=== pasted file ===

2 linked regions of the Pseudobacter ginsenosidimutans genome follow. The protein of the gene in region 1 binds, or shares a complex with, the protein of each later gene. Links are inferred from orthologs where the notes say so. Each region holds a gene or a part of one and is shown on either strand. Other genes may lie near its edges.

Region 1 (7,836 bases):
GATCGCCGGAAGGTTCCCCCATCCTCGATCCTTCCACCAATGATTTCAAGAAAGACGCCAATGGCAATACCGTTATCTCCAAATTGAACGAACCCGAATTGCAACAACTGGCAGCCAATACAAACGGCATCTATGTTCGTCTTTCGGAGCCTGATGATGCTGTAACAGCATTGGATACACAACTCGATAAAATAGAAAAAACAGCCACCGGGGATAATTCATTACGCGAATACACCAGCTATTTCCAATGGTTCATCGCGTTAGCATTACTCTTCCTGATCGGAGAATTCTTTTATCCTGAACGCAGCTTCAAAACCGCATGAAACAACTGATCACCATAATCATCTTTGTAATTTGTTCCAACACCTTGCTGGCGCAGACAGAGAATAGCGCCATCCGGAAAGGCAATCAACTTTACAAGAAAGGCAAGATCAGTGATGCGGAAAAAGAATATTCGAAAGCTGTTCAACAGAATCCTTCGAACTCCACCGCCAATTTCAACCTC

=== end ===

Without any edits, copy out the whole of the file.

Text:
2 linked regions of the Pseudobacter ginsenosidimutans genome follow. The protein of the gene in region 1 binds, or shares a complex with, the protein of each later gene. Links are inferred from orthologs where the notes say so. Each region holds a gene or a part of one and is shown on either strand. Other genes may lie near its edges.

Region 1 (7,836 bases):
GATCGCCGGAAGGTTCCCCCATCCTCGATCCTTCCACCAATGATTTCAAGAAAGACGCCAATGGCAATACCGTTATCTCCAAATTGAACGAACCCGAATTGCAACAACTGGCAGCCAATACAAACGGCATCTATGTTCGTCTTTCGGAGCCTGATGATGCTGTAACAGCATTGGATACACAACTCGATAAAATAGAAAAAACAGCCACCGGGGATAATTCATTACGCGAATACACCAGCTATTTCCAATGGTTCATCGCGTTAGCATTACTCTTCCTGATCGGAGAATTCTTTTATCCTGAACGCAGCTTCAAAACCGCATGAAACAACTGATCACCATAATCATCTTTGTAATTTGTTCCAACACCTTGCTGGCGCAGACAGAGAATAGCGCCATCCGGAAAGGCAATCAACTTTACAAGAAAGGCAAGATCAGTGATGCGGAAAAAGAATATTCGAAAGCTGTTCAACAGAATCCTTCGAACTCCACCGCCAATTTCAACCTC